Featured photo: Katelyn Fay

1. You call in your Banzai Bowls ahead of time.

You don’t waste 25 minutes waiting for your bowl among throngs of middle school girls wearing crop tops and G-string bikinis. You just call it in — Maui Sunrise with no honey and a scoop of almond butter, please.

2. You have a distinct vocabulary.

You still use typical Orange County surf vernacular, even if you never paddled out at San-O a day in your life. Words like “dank,” “sick,” “gnarly,” “rad,” and “chill” slip out of your mouth on a regular basis. Little kid beach-goers are called “groms,” Taco Tuesday gets you “super stoked,” and anyone who wears jeans to the beach is a total “kook.” And you’d rather be caught dead than use the word “hella” in normal conversation.

3. Your parents made you go to Junior Lifeguards.

You spent long summer days at Strands or Salt Creek running along the sand, swimming to the buoy past the break, learning how to save your friends with those red plastic flotation devices, and getting absolutely fried despite the absurd amount of zinc you slathered on your face.

Bonus was you always got that sweet USOS hat for enrolling and felt like such a stud whenever you wore it casually around town.

4. You experience a wide range of emotions when it rains.

Shock, wonder, awe, confusion, panic, giddiness — anything but calm and nonchalance. You’re either bouncing up and down with child-like glee (movie day!), filming the downpour on your phone to send a snapchat to your friends, or worrying about how you’ll make it home on the 5 with all the traffic and tire spray.

5. You know every Mexican food place within a 20-mile radius.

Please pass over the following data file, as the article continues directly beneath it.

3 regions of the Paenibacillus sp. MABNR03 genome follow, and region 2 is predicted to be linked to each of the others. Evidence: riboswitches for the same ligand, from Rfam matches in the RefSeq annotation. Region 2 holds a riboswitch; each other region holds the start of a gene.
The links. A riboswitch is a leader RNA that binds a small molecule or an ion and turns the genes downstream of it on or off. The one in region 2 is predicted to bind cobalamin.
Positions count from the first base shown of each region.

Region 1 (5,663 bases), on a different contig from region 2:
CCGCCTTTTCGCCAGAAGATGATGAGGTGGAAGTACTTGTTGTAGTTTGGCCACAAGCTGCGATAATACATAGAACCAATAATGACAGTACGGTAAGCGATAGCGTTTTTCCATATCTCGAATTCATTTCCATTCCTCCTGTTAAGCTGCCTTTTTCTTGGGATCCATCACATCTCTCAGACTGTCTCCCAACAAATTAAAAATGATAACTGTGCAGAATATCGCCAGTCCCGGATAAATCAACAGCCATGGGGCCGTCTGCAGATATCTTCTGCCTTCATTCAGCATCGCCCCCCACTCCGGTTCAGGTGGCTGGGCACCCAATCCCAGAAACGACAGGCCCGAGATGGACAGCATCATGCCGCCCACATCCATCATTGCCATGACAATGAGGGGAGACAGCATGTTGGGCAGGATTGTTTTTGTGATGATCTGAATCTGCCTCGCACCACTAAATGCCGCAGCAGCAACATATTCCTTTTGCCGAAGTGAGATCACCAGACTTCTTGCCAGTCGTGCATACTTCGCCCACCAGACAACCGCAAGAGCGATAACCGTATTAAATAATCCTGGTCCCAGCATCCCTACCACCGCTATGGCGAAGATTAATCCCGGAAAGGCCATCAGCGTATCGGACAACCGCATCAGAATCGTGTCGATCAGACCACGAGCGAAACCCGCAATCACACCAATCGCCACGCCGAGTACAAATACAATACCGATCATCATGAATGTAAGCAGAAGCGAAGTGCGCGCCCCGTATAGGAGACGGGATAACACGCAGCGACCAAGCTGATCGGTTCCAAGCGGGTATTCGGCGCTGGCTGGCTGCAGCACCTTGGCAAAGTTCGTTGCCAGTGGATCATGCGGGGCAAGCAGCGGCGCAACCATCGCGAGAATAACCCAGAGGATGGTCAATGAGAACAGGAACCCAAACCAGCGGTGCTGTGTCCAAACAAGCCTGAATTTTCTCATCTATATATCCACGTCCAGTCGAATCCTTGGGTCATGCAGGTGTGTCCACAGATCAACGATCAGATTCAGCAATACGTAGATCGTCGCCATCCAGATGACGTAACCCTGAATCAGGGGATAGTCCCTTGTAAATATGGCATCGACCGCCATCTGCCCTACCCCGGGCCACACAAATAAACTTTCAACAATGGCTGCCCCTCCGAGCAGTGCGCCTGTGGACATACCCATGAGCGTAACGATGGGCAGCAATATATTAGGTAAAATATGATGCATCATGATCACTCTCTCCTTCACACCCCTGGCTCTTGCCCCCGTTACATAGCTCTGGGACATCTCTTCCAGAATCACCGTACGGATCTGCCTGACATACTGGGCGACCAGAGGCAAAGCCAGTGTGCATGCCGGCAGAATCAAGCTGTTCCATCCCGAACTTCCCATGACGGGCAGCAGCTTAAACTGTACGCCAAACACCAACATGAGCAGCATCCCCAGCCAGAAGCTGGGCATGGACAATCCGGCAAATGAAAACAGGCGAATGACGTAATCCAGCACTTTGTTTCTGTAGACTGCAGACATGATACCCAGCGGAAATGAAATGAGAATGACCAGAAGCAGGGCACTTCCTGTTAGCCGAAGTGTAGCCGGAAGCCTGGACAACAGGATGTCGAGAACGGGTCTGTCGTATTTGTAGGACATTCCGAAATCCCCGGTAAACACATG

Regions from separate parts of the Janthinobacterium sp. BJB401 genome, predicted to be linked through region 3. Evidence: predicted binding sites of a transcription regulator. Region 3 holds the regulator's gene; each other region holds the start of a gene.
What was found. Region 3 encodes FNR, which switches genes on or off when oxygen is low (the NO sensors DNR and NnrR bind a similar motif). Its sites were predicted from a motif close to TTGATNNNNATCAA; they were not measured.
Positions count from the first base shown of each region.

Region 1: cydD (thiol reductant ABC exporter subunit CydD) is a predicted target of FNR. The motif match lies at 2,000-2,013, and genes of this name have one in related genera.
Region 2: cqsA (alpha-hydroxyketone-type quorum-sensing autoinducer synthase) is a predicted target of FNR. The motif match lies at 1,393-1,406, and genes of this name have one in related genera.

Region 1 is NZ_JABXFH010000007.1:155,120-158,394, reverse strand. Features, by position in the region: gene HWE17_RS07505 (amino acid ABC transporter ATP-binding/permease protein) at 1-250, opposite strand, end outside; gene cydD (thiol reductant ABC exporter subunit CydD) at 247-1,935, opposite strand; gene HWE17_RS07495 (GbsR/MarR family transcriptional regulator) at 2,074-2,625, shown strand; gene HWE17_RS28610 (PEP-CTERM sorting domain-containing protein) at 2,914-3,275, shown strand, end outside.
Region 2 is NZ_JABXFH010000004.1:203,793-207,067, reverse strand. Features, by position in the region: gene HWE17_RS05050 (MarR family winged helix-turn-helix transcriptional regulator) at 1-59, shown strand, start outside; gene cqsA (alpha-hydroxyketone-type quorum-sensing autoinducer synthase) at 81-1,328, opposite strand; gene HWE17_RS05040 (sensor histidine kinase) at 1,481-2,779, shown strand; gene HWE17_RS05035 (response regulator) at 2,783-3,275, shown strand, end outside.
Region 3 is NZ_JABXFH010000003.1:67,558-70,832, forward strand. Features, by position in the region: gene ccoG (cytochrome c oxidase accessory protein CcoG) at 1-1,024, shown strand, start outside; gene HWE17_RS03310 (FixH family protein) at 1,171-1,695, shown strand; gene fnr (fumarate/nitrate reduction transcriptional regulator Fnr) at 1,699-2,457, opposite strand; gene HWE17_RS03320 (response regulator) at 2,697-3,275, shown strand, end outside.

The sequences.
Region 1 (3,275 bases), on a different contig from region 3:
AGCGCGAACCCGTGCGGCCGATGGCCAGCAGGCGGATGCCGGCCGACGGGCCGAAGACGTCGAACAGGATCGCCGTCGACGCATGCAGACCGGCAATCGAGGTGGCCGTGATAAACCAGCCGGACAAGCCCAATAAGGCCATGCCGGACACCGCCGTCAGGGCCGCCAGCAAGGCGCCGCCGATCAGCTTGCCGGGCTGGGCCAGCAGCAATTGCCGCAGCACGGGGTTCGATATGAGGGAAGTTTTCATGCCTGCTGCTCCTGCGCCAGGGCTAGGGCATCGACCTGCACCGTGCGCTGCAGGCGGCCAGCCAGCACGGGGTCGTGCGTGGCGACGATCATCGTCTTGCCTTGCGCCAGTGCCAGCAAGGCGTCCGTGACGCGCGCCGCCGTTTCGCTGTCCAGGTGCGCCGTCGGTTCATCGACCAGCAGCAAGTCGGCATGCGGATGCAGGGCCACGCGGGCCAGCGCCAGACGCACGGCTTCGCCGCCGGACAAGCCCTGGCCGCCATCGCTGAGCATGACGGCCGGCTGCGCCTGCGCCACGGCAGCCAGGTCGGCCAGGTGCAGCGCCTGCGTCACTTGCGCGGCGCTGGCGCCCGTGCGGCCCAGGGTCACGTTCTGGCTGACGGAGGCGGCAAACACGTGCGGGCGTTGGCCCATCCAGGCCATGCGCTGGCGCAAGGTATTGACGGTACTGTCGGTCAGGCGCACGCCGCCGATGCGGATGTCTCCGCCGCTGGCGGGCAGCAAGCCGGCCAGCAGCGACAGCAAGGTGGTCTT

Las Golondrinas, Baja Fish Tacos, El Ranchito, El Cortez, Javier’s, Pedro’s Tacos, Adolfo’s, and La Sirena Grill. You could list options forever, but these are the time-tested favorites. Just thinking about the medley of breakfast burritos, blackened salmon tacos, steak fajitas, and lime avocado salads you could choose from has you scrolling through your speed dial.

6. You have a strong opinion on The O.C.

You watched the TV show for one of two reasons:

    1. You loved it for Seth Cohen’s witty banter, Marissa’s scandalous lesbian relationship, Christmukkuh, and Imogen Heap remixes, or
    2. You watched it purely to scoff at Summer’s vanity and tally the ways the show perpetuated stereotypes and cast locals in a shallow light. “That is so not how it is here! We don’t all drive BMWs!”

7. You took weekend trips and vacations to Palm Desert, Joshua Tree, LA, Big Bear, and San Diego.

Skiing (with fake snow, of course) for the weekend? Big Bear was your go-to. Poolside vacation in the torturous heat (because you naively thought that it might be more interesting than the beach)? Road trip to Palm Desert!

Camping? Joshua Tree it is! A fun cultural escape to the LACMA? Hop on the 405 to LA! Surf lessons? Cruise down to Cardiff or La Jolla for the day.

8. No matter how much you want to deny it, you know some “OC” stereotypes are true.

Not everyone here has breast implants, blonde highlights, spray tans, and Louis Vuitton bags, but you’d be lying if you said you didn’t see a few of these types on a regular basis. You might even be one of them and that’s perfectly okay. You know that taking pride in your physical appearance doesn’t necessarily equate to being vapid and materialistic.

9. You stayed close with your high school friends because you always came home for summer breaks.

And Thanksgiving breaks, winter breaks, spring breaks—basically whenever you could. The 75-degree beach weather and chips and salsa from Las Golondrinas beckoned you. You’re still in regular contact with at least a few of your high school buddies because it was always so easy to meet up in that middle ground and reconnect.

10. You’re scared of Riverside.

The snob inside all of us immediately cringes at the thought of living anywhere in the Inland Empire. Like, what do they even do there without beaches?

11. You fall into one of two categories: you own an annual Disneyland pass or you haven’t set foot in the park since you were four.

You’re the girl who owns Minnie ears and wears them (along with white Converse and jean shorts) to a casual Friday night firework session with your boyfriend. You have the annual pass because you love the park at Christmastime—it’s not even about the rides! It’s the twinkly lights and the giant ornaments and the perfectly swept cobblestone streets. And the Dole whip. You know the order of rides you need to hit up first in order to avoid the lines: Space Mountain, Pirates of the Caribbean, Indiana Jones.